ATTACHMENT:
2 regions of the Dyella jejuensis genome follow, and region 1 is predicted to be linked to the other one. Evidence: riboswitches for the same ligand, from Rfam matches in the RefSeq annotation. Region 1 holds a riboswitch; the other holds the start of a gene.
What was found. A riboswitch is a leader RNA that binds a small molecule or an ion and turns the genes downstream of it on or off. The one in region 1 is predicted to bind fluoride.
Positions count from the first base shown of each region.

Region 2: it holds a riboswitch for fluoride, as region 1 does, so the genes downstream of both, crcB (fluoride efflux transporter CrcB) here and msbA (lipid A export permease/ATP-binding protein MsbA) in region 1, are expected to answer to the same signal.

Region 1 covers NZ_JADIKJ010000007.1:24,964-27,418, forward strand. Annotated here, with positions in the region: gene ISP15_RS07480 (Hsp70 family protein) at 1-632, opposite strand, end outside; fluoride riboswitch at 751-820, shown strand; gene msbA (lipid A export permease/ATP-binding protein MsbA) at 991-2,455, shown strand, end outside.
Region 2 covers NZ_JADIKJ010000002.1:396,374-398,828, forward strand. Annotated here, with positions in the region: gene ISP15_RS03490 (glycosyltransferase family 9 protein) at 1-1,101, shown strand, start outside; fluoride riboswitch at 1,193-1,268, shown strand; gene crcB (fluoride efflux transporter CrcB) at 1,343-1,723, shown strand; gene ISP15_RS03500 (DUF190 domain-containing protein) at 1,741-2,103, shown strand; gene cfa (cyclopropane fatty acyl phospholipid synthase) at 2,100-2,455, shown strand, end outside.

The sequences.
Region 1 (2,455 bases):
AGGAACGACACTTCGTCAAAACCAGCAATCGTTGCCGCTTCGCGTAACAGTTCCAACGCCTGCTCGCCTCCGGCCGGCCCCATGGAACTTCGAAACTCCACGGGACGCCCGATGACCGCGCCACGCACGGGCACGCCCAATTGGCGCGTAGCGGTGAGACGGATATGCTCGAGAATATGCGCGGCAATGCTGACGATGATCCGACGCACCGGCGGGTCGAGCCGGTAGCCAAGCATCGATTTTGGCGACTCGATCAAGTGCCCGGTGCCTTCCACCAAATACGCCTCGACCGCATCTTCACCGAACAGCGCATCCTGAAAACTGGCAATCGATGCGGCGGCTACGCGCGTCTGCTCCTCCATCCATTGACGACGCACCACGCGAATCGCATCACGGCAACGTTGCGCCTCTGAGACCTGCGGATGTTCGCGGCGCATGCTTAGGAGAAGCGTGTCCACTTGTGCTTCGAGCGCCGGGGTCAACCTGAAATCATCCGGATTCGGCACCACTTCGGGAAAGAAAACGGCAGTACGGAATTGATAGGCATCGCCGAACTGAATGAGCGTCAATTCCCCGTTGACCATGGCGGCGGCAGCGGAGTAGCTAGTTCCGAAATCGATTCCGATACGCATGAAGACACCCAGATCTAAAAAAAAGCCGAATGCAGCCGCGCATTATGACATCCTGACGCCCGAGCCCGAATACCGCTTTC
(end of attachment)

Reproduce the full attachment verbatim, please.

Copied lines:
2 regions of the Dyella jejuensis genome follow, and region 1 is predicted to be linked to the other one. Evidence: riboswitches for the same ligand, from Rfam matches in the RefSeq annotation. Region 1 holds a riboswitch; the other holds the start of a gene.
What was found. A riboswitch is a leader RNA that binds a small molecule or an ion and turns the genes downstream of it on or off. The one in region 1 is predicted to bind fluoride.
Positions count from the first base shown of each region.

Region 2: it holds a riboswitch for fluoride, as region 1 does, so the genes downstream of both, crcB (fluoride efflux transporter CrcB) here and msbA (lipid A export permease/ATP-binding protein MsbA) in region 1, are expected to answer to the same signal.

Region 1 covers NZ_JADIKJ010000007.1:24,964-27,418, forward strand. Annotated here, with positions in the region: gene ISP15_RS07480 (Hsp70 family protein) at 1-632, opposite strand, end outside; fluoride riboswitch at 751-820, shown strand; gene msbA (lipid A export permease/ATP-binding protein MsbA) at 991-2,455, shown strand, end outside.
Region 2 covers NZ_JADIKJ010000002.1:396,374-398,828, forward strand. Annotated here, with positions in the region: gene ISP15_RS03490 (glycosyltransferase family 9 protein) at 1-1,101, shown strand, start outside; fluoride riboswitch at 1,193-1,268, shown strand; gene crcB (fluoride efflux transporter CrcB) at 1,343-1,723, shown strand; gene ISP15_RS03500 (DUF190 domain-containing protein) at 1,741-2,103, shown strand; gene cfa (cyclopropane fatty acyl phospholipid synthase) at 2,100-2,455, shown strand, end outside.

The sequences.
Region 1 (2,455 bases):
AGGAACGACACTTCGTCAAAACCAGCAATCGTTGCCGCTTCGCGTAACAGTTCCAACGCCTGCTCGCCTCCGGCCGGCCCCATGGAACTTCGAAACTCCACGGGACGCCCGATGACCGCGCCACGCACGGGCACGCCCAATTGGCGCGTAGCGGTGAGACGGATATGCTCGAGAATATGCGCGGCAATGCTGACGATGATCCGACGCACCGGCGGGTCGAGCCGGTAGCCAAGCATCGATTTTGGCGACTCGATCAAGTGCCCGGTGCCTTCCACCAAATACGCCTCGACCGCATCTTCACCGAACAGCGCATCCTGAAAACTGGCAATCGATGCGGCGGCTACGCGCGTCTGCTCCTCCATCCATTGACGACGCACCACGCGAATCGCATCACGGCAACGTTGCGCCTCTGAGACCTGCGGATGTTCGCGGCGCATGCTTAGGAGAAGCGTGTCCACTTGTGCTTCGAGCGCCGGGGTCAACCTGAAATCATCCGGATTCGGCACCACTTCGGGAAAGAAAACGGCAGTACGGAATTGATAGGCATCGCCGAACTGAATGAGCGTCAATTCCCCGTTGACCATGGCGGCGGCAGCGGAGTAGCTAGTTCCGAAATCGATTCCGATACGCATGAAGACACCCAGATCTAAAAAAAAGCCGAATGCAGCCGCGCATTATGACATCCTGACGCCCGAGCCCGAATACCGCTTTC